• Meet new people: are you looking for somebody to share your passion for fine dining with? Foodspotting is the place for you! In its huge community you can find foodies from all over the world, from a “giddy gastronaut and globetrotter” (J. Roncelli from California) to Moriza from New York who claims that “bread is for birds and beer is for bears”.
  • Set your location: search by type of food, place or person and ask Foodspotting community to help you eat your way through wherever you are.
  • Blog: take a look at the constantly updated blog and find out about the best deals in your area or the latest trends in pasta making.

Is it too good to be true? Hold on, there’s even more coming! If you’re hungry for work at the moment and not just for food, you’ll be glad to know that Foodspotting is hiring. It’s a small team (currently eight people) but they offer competitive salaries, company-paid healthcare, paid holidays, flexible hours and plenty of opportunities to eat tasty food. They’re looking for people to work in their industrial loft in San Francisco’s SOMA area, but should you prove to be an amazing fit for this role, they would also consider relocation opportunities. You can apply via LinkedIn or email links to applications you’ve worked on to jobs@foodspotting.com . Good luck!

How to Taste Wine Like a Pro

9 Jul

Sono giorni di torrida irrequietezza e… no, basta invettive, almeno per oggi! Il caldo torrido, però, quello resta. E allora, si è più propensi ad uscire la sera, a cercare riparo in qualche giardino frondoso e tentare di raggiungere l’estasi con un bel drink ghiacciato, mentre zanzare, falene, ma che dico – blatte asiatiche!! –, tentano un’arrampicata scivolosa sulle vostre gambe.

summer night

Provate ad immaginare la scena, senza blatte, però. Una di quelle sere d’estate a cui non manca davvero nulla. C’è tutto, zampirone alla citronella e chaise-longue di bambù inclusi. Non è quello uno di quei momenti in cui vorreste completare la scena sorseggiando un bicchiere di vino pregiato? Magari dispensando perle di saggezza sulla qualità della vendemmia, sul colore, la consistenza, le note fruttate e tutte quelle paroline che accarezzano l’orecchio e ti farebbero sorseggiare anche un Tavernello con la devozione di un Barolo, eh?

Ecco qualche consiglio su come degustare un vino alla perfezione. Parola di Christina Fischer, che è una che di vini se ne intende, ma ancor più di sboroni che vogliono atteggiarsi a sommelier…

The first impression is always an optical one. The eye must first analyse the colour, shade and clearness of the wine. To best analyse the colour of the wine, you should raise the glass by the stem a little bit diagonally opposite a light or against a white background. The wine must be completely clear in the light and the surface should be perfectly pure. Sometimes the wine shows cloudiness or fine floating flakes, but such lumps of unwanted substances do not necessarily affect the wine quality. In red wines, for example, such cloudiness always appears and usually consists of completely harmless tannin and artificial colouring.

But taste wouldn’t exist without smell. Fine and delicate aromas found in wine must be purposefully transported to the right place in the nose. Through sniffing, man creates small air swirls which drive the various scent substances to the mucosa situated in the upper part of the nose. In order to recognize even the finest and most volatile smells, you should gently shake the glass so that a mix of oils are developed and driven to the mucosa. Once you have emptied your glass, you should put your nose inside again in order to breathe the scent substances left on the glass.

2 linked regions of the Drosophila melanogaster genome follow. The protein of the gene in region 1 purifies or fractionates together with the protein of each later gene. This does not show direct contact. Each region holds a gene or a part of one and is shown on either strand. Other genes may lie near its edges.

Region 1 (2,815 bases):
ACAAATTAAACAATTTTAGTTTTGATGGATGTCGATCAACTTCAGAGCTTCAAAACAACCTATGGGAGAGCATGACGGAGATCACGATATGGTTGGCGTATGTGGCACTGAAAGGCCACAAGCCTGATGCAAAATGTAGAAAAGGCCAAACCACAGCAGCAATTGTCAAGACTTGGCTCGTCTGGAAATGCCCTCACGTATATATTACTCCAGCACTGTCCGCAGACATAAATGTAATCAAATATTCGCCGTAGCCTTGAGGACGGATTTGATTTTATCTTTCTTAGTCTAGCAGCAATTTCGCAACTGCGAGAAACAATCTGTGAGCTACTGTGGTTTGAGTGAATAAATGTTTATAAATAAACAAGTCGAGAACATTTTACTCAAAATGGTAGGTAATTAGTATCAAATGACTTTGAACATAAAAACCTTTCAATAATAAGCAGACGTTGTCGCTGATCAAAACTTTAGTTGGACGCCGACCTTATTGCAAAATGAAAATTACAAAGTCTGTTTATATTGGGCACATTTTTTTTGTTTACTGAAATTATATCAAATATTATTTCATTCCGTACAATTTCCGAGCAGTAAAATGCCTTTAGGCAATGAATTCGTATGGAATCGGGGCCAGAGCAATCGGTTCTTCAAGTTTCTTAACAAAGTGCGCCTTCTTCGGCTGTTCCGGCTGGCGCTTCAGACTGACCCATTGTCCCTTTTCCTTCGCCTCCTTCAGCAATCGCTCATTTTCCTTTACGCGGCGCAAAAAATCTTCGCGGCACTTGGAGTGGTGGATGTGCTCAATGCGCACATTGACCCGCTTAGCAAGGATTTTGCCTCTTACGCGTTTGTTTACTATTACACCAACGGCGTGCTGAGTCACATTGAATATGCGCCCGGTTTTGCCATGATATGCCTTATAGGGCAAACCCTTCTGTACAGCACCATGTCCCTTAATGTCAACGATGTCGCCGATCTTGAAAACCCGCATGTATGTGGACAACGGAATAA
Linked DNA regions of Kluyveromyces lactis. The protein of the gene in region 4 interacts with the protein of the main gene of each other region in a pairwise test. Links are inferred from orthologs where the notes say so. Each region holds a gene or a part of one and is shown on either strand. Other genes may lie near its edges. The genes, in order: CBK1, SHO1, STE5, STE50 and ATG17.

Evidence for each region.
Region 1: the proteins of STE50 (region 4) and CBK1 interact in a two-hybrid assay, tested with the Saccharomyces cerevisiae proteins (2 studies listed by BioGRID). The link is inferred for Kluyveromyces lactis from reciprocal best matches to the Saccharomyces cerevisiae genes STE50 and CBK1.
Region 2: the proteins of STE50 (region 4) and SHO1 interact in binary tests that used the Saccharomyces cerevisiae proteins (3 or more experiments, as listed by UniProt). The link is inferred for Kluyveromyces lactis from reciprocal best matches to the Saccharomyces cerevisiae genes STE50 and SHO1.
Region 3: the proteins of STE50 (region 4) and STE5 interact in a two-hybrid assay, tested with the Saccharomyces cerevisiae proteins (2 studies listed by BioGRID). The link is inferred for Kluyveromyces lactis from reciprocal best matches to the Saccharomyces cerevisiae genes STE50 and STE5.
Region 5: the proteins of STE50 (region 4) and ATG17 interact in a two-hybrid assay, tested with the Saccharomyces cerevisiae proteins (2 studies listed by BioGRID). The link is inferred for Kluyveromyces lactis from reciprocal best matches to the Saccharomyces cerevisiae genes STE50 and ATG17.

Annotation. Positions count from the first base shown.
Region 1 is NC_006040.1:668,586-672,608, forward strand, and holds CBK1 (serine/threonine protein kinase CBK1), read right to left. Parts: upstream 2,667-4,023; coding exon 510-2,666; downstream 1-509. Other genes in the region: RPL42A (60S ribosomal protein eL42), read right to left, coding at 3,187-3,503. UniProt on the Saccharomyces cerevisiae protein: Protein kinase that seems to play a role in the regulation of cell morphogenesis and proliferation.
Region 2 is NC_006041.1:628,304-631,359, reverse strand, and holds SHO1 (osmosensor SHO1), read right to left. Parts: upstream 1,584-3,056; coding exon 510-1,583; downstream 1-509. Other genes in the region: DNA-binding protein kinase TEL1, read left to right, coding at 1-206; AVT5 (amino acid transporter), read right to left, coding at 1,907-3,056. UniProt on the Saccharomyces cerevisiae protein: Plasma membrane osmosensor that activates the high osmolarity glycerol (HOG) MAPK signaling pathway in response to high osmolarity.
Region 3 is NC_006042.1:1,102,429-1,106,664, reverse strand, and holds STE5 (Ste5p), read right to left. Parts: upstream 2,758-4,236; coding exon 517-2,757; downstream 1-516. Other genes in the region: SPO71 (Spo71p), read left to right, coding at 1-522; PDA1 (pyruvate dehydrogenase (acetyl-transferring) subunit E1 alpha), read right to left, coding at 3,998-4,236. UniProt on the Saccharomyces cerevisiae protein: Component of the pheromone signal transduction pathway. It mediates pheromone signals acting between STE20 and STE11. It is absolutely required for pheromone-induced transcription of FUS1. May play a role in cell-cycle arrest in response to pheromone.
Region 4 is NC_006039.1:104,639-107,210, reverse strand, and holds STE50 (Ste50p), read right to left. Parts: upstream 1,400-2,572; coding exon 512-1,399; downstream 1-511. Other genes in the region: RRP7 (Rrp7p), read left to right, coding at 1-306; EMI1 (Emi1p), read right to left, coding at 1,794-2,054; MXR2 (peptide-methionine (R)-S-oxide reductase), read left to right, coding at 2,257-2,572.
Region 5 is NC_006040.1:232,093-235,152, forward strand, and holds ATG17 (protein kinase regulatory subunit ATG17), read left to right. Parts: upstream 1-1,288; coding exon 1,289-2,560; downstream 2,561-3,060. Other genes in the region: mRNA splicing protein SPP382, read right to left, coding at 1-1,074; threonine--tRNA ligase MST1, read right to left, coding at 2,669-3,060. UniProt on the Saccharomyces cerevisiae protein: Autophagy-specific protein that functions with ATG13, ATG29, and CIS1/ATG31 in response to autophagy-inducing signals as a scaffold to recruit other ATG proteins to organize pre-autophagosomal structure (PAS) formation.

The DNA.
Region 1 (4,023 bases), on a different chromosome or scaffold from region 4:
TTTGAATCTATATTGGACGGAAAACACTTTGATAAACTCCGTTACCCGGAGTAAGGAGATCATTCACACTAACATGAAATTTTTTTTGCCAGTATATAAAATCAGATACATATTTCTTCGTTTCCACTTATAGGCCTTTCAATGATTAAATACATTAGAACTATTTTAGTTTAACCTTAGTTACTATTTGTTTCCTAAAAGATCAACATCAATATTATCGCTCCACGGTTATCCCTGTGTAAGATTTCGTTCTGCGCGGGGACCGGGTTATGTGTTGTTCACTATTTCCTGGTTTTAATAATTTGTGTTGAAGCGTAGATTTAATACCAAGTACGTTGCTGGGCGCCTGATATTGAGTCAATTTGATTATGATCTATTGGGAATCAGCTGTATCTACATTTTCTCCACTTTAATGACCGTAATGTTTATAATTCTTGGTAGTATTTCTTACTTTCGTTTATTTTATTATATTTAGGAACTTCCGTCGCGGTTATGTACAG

Finally proper taste. Since the taste buds on the tongue respond to sweetness, sharpness, bitterness and saltiness, you should put enough wine on your palate in order to distribute the liquid over the entire surface of your tongue. Then you must roll the wine over your tongue regularly back and forth. Audible slurping and chewing is allowed in wine tasting, although you might want to avoid that in restaurants! When tasting, you should keep the wine on the palate for about ten seconds and swallow a small portion once or twice. During the first assessment, the wine is perceived as dry or sweet. But be careful! Sweet aromas are predominant, so you shouldn’t assess the wine too quickly. Moreover, the real sugar content is easily underestimated when the sharpness is high. As a result , you may be led to claim that a dry wine is a sharp wine, while as a matter of fact it’s just not as sweet as other wines.

Must – Have to – Should

Must , Have to e Should sono verbi modali e in quanto tali indicano il modo in cui si esprime un messaggio. Must e Have to, ad esempio, si usano per esprimere un ordine, un obbligo. Nei libri di grammatica si dice che must si usa per indicare un obbligo morale, di tipo personale, mentre have to esprime un obbligo esterno, una legge o un divieto formale. As esempio:

I have to wear a uniform at work. (si tratta di un regola ufficiale a cui tutti devono attenersi)

I must buy a new uniform, this one looks old. (è una scelta personale)

Tuttavia, nella vita reale, vi assicuro che c’è molta flessibilità nell’uso di questi due modali.

Should, invece, è il condizionale di must e si usa per dare un consiglio, fare raccomandazioni, dare suggerimenti. Ad esmpio:

Doctors say you should drink a glass of wine a day.

I verbi modali hanno alcune caratteristiche particolari da ricordare per un uso corretto della lingua. Eccole:

Caratteristiche dei modali


Si comportano come verbi ausiliari (to be), cioè non necessitano dell’ausiliare do/did per la forma negativa e interrogativa.
You shouldn’t assess the wine too quickly.Should I drink this?
Sono sempre seguiti dalla base form. You should put enough wine on your palate.You must roll the wine over your tongue.